Firstly, the guess that repetitions and IRRD (article 976, § 4) cannot coexist is logical and is justifiable by the prevalence of the decision of the appellate court, which makes the use of that procedure pointless in a district court. However, that does not prevent the IRRD from originating directly at the appellate court. It is clear that the occurrence of the IRRD at the appellate court will need similar internal coordination, so that useless and even contradictory activities take place. However, this is not a deterrent, and unimaginably, something insuperable. Secondly, the fact that the law forwards the plea for the suspension of the litigation to be examined by an appellate court (article 982, paragraph 3) does not mean that the incident cannot originate at the same court, even because a judgment on a possible stay of proceedings is a characteristic of the standardization procedures, as it happens in the case of repetitive appeals. Thirdly, the text of article 979, paragraph 3, extends the rule of the IRRD to the regime of repetitions and general repercussion, and seeks coherence in what was intended to be a real system of editing decisions with a potential for standardization. That is to say: it is not because the SCJ will ordinarily make use of the procedure of repetitive appeals, and solely for this reason, the subsidiary procedure, which is also in accordance with the scope sought by the code, shall be excluded from its area of operation.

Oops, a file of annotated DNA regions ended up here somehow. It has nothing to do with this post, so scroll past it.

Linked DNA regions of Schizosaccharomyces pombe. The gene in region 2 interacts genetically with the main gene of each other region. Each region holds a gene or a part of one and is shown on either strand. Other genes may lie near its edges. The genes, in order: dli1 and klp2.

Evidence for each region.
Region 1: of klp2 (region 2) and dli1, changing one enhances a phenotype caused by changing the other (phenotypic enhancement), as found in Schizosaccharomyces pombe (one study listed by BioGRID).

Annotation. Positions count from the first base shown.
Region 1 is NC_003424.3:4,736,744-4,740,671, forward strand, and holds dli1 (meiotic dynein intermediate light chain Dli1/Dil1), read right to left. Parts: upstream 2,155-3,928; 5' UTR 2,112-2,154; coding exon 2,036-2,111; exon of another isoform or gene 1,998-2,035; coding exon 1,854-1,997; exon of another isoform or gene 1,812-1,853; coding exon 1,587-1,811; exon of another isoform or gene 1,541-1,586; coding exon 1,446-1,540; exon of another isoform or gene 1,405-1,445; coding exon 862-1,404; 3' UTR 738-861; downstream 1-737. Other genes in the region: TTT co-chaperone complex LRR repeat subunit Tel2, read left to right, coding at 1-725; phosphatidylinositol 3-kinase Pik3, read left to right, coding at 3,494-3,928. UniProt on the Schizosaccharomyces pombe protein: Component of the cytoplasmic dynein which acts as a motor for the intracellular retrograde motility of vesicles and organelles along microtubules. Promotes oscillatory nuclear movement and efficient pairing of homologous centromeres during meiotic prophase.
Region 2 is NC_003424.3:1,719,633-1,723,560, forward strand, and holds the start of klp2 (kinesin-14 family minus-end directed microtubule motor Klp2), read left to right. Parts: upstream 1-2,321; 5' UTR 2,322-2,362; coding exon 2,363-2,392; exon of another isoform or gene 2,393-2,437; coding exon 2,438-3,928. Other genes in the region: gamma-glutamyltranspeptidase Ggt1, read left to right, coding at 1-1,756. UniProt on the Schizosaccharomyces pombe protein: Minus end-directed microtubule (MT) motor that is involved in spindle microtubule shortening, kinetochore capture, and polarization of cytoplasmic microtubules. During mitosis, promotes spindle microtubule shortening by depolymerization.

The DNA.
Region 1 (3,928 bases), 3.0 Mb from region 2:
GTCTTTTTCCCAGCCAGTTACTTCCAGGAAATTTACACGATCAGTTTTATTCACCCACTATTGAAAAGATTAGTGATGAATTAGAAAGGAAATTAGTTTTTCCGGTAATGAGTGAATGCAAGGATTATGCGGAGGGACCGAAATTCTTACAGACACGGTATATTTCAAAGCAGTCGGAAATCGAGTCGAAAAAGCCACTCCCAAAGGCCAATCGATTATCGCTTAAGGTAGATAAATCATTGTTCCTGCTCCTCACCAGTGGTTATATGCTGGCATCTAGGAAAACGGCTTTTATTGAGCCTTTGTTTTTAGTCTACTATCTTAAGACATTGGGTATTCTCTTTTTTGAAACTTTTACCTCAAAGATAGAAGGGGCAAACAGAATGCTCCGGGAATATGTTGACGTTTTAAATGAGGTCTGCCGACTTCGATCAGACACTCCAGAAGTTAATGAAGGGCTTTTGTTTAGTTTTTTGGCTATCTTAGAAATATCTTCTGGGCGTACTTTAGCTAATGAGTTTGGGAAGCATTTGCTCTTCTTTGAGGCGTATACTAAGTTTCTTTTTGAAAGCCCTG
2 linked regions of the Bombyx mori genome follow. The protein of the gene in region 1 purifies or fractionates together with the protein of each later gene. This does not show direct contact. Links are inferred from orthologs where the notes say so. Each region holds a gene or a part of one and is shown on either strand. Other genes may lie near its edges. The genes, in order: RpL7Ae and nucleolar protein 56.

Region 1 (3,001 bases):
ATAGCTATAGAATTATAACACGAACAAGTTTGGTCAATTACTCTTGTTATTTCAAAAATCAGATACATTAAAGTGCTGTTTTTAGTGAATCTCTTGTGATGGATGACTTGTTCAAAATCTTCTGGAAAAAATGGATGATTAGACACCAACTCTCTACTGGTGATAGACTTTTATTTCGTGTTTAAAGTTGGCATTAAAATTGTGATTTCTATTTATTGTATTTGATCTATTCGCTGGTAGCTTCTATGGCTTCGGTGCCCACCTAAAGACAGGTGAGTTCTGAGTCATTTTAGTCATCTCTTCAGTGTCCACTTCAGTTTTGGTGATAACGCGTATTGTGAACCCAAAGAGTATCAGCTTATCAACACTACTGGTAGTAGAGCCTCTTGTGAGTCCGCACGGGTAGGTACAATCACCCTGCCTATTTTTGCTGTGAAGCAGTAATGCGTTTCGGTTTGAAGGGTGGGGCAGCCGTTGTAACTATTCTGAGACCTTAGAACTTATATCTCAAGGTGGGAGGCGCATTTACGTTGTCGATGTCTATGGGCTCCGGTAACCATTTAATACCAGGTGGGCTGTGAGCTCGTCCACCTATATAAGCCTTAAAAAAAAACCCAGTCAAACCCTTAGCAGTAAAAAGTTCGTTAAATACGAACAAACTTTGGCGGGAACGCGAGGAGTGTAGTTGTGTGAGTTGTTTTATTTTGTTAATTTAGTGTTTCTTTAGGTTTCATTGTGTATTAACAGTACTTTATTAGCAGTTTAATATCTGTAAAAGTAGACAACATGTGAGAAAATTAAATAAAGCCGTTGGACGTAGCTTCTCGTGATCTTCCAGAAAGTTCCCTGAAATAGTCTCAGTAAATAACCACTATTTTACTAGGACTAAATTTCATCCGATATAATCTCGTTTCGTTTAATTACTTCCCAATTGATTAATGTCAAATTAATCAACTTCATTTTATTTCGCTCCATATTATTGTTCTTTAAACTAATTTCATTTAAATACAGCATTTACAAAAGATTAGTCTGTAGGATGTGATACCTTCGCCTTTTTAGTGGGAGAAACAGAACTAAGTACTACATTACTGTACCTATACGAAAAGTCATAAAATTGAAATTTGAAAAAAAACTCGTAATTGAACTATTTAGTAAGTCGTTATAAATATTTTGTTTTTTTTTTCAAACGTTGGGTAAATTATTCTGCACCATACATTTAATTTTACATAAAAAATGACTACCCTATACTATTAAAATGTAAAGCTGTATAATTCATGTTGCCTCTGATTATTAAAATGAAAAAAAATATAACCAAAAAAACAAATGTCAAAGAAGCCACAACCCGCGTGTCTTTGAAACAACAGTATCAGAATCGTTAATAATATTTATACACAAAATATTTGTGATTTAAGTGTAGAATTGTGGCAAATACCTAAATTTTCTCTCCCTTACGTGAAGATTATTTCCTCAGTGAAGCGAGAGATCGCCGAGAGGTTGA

Finally, there is the argument – of judicial policy – that the appellate courts may be overwhelmed. This is not something irrelevant: it is clear that, due to the inability of the SCJ to account for its stock of theses with admitted general repercussion, one should question whether it would not be the case of “limiting the limitation”, that is, choosing the most relevant one among those that have already been acknowledged as such. Therefore, the result would be a limitation of theses to be judged within a certain period of time, having a remaining balance lacking a decision. From this debate, the concern expressed by the rapporteur of the lawsuit mentioned in the beginning of the article is judicious: before one recognizes (one more) burden of standardizing, it is really prudent to ask whether the body will be able to give adequate and timely response to the task that has been imposed because, otherwise, the risk of discredit is big.
However, despite the seriousness of purpose that inspired her, the concern does not seem to be enough to justify the refusal of IRRD. In fact, it is enough to be considered as a subsidiary instrument, towards which the procedural interest will only arise if it gets proved, in the concrete case, that standardization is not possible by means of repetitions (or general repercussions). And the role that the Supreme Court has played hitherto in the field of repetition, unless otherwise understood, seems to accredit it to assume the ultimate task to proceed and decide an IRRD, and we shall repeat, even if it is on a subsidiary basis.